Spinal Cord Stimulation - A clinically valuable treatment option for chronic pain
Boston Scientific Corporation (NYSE: BSX) today announced positive results from the WHISPER randomized controlled trial (RCT). The data, presented at the 2018 Annual Meeting of the North American Neuromodulation Society in Las Vegas, demonstrated that patients who are given the choice to use both sub-perception and paresthesia-based spinal cord stimulation (SCS) therapy achieve superior outcomes in comparison to patients who have only one SCS therapeutic option.
SCS works by sending low electrical pulses, which vary in frequency, pulse width and amplitude, to the spinal cord to interrupt pain signals and provide pain relief. Paresthesia-based therapy provides pain relief with a light tingling sensation while sub-perception therapy works without that sensation. The WHISPER RCT is a multi-center, prospective, cross-over, randomized, and controlled study that evaluated the long-term safety and effectiveness of sub-perception SCS therapy. Participants had been implanted with an SCS system for an average of four years at the beginning of the study and were treated with both paresthesia and sub-perception therapy.
"The WHISPER RCT evaluated both patients who had successfully controlled their pain using SCS and those who could benefit from additional options and optimization of their therapy," said James North, M.D., Carolinas Pain Institute, and coordinating principal investigator of the WHISPER RCT. "This study provides data on people who have suffered with chronic pain for years and who pose some of the biggest challenges in the long-term use of SCS. The results demonstrated that giving patients the choice to use sub-perception or paresthesia-based therapy provides superior patient outcomes and affirms that SCS is a clinically valuable treatment option."
Based on data from cohorts of 70 and 55 subjects who chose sub-perception therapy for long-term follow-up, the WHISPER RCT demonstrated that:
- If patients are able to choose between the SCS therapy that provides the most effective pain relief, the number of subjects whose pain was effectively controlled by SCS increased by 62 percent;
- 57 percent of patients in a study cohort preferred having the option of both sub-perception and paresthesia-based therapy;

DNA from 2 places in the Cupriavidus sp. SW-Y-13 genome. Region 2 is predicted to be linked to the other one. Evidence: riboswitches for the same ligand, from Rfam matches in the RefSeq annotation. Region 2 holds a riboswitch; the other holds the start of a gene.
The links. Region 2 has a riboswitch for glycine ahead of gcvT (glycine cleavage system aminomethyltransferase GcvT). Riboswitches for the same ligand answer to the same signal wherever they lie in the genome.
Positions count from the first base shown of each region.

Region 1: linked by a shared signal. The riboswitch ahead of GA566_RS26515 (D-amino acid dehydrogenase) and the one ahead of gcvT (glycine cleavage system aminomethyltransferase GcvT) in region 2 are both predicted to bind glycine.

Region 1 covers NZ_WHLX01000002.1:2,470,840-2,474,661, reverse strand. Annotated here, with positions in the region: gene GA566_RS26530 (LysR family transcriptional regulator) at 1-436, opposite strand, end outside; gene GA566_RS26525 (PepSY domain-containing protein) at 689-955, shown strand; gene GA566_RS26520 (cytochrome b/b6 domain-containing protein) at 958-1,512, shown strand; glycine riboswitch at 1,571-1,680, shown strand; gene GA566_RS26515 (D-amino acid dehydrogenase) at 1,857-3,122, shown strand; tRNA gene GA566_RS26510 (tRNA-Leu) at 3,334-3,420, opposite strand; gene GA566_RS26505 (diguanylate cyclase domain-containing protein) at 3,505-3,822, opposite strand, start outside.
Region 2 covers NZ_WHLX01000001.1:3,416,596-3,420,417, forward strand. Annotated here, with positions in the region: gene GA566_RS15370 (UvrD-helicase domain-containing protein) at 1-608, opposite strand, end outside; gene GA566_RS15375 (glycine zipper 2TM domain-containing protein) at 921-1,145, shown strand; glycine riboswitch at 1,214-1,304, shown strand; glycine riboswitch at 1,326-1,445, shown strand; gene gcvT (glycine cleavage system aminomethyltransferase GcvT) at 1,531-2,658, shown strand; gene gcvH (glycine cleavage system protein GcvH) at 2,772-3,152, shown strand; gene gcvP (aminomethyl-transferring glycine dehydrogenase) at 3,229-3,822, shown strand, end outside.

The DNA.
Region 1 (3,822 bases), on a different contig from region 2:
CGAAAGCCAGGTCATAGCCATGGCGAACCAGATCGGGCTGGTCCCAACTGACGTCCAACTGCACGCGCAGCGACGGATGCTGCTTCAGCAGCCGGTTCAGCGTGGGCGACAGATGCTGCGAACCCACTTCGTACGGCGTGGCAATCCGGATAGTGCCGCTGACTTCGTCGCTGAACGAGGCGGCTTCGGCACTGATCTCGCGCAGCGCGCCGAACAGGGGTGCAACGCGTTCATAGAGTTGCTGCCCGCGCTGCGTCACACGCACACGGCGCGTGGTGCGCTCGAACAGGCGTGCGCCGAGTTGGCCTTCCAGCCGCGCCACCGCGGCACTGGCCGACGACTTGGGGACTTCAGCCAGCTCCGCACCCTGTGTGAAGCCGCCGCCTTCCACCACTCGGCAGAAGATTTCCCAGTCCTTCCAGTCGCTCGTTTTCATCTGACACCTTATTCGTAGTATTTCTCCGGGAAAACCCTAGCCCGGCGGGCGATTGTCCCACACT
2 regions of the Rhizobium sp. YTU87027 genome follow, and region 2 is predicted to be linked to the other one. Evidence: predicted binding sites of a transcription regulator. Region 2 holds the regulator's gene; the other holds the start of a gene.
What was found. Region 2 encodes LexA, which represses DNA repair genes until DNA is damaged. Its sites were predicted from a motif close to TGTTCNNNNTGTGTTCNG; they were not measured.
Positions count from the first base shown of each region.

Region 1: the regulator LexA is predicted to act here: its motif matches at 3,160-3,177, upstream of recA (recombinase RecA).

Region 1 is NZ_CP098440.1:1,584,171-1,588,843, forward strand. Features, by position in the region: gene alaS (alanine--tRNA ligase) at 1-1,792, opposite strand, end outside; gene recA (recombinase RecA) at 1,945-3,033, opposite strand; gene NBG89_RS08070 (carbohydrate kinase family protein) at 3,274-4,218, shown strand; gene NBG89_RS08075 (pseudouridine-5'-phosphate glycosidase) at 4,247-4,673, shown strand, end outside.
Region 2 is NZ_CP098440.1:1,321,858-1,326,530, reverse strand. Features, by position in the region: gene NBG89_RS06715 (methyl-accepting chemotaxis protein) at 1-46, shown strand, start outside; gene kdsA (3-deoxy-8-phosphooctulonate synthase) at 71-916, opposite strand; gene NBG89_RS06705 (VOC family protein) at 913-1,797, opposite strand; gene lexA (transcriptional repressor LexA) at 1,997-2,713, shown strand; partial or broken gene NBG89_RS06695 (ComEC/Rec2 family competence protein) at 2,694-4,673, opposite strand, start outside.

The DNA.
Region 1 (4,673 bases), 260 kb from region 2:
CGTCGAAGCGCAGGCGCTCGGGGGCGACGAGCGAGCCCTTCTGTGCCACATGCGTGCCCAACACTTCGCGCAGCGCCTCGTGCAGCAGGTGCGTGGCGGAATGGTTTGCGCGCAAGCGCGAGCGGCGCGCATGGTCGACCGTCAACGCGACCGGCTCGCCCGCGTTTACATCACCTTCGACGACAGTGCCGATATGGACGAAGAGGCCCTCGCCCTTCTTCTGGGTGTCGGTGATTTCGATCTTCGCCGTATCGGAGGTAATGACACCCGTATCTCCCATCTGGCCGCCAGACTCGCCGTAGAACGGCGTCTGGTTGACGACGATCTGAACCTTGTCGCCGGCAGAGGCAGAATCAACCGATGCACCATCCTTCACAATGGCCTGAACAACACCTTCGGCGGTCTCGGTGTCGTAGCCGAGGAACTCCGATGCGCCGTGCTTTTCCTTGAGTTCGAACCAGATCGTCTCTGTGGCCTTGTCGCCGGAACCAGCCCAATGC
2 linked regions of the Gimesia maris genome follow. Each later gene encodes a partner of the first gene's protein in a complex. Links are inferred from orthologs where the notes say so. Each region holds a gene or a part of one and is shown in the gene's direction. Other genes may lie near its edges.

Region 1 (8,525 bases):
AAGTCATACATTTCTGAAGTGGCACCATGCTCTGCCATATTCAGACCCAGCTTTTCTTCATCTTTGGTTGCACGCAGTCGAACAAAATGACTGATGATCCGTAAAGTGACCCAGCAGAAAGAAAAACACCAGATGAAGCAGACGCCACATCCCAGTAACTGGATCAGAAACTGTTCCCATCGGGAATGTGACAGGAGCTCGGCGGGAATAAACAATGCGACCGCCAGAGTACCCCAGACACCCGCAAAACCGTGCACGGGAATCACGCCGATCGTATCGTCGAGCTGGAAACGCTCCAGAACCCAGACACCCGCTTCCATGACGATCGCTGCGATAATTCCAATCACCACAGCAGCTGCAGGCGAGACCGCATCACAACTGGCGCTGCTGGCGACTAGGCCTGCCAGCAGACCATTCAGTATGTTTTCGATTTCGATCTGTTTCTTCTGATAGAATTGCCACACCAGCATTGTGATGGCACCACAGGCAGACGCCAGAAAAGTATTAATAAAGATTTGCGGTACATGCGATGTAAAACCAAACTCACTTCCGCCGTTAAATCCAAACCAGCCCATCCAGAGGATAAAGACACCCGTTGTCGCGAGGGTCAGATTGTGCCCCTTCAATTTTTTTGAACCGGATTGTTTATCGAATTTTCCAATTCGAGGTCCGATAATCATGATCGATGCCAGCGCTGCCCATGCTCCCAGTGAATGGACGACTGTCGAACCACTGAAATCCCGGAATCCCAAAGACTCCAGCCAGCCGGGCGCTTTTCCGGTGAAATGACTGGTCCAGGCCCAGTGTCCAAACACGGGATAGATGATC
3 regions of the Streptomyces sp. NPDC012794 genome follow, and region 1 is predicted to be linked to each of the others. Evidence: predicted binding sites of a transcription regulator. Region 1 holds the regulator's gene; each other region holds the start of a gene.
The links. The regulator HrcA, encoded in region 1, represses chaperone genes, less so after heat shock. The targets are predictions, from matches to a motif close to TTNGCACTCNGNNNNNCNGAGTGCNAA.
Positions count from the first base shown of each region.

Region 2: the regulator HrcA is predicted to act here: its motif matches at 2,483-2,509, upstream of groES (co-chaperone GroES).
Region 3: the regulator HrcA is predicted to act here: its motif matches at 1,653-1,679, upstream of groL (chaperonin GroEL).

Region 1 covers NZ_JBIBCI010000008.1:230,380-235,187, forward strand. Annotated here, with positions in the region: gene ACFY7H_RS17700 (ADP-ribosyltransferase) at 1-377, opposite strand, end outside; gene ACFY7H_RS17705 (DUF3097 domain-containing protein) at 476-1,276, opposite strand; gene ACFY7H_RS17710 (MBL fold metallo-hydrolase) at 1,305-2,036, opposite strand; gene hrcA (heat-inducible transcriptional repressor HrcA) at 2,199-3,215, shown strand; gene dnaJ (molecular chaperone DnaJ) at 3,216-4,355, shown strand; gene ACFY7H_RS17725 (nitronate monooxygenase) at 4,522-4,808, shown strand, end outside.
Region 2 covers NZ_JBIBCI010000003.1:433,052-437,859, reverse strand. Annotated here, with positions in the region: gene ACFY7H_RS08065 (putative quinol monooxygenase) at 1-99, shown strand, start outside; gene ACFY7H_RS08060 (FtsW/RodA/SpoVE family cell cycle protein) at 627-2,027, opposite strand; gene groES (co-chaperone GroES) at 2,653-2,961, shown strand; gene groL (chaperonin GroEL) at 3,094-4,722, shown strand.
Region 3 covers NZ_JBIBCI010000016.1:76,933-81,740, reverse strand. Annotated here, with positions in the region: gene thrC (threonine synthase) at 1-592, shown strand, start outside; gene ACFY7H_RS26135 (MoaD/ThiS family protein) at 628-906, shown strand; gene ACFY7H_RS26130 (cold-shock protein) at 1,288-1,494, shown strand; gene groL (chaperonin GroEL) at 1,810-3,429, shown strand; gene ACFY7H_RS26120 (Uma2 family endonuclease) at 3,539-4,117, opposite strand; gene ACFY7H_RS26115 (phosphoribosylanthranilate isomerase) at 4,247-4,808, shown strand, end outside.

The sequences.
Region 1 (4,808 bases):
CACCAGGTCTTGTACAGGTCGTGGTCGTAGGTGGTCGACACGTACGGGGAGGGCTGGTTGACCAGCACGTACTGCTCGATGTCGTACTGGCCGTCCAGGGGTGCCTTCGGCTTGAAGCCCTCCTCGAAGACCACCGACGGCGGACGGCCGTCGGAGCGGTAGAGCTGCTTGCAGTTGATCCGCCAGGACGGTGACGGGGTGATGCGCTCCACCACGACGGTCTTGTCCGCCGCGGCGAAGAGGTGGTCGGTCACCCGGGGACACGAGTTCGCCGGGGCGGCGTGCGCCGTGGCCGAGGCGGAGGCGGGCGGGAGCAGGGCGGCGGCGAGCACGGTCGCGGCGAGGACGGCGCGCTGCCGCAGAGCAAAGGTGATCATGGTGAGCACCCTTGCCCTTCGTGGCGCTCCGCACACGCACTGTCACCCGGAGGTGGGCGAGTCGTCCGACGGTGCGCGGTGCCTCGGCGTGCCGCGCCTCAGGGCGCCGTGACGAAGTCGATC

- Subjects whose pain was managed by paresthesia-based therapy during the randomized phase had an average reduction in baseline pain scores from 7.2 to 2.5, if they were able to choose between the SCS therapy that provided the most effective relief; and
- At 12 months, pain scores for subjects who preferred sub-perception therapy decreased on average from 7.1 to 3.8 and 89 percent rated their condition better or a great deal better; these subjects had an SCS implant for an average of five years.
The study expands on research from the PROCO RCT (Evaluation of Stimulation Pulse Rate on Clinical Outcomes in Patients Whose Pain is Controlled by 10 kHz Frequency) which established in de novo patients that similar pain relief and improvement in quality of life measures are experienced independent of the type of frequency (from 1 kHz up to 10 kHz) used in sub-perception SCS therapy when the proper target and dose are identified.
"This rigorous, carefully conducted trial underscores the importance of providing patients with multiple therapeutic options for the relief of chronic pain in one SCS system that can help address their complex needs," said Maulik Nanavaty, president and senior vice president, Neuromodulation, Boston Scientific. "We are dedicated to improving the lives of patients with industry-leading neuromodulation technology designed for long-lasting relief."
The WHISPER RCT results follow the recent launch of the Boston Scientific Spectra WaveWriterTM SCS System, which offers patients the ability to simultaneously use sub-perception and paresthesia-based therapies.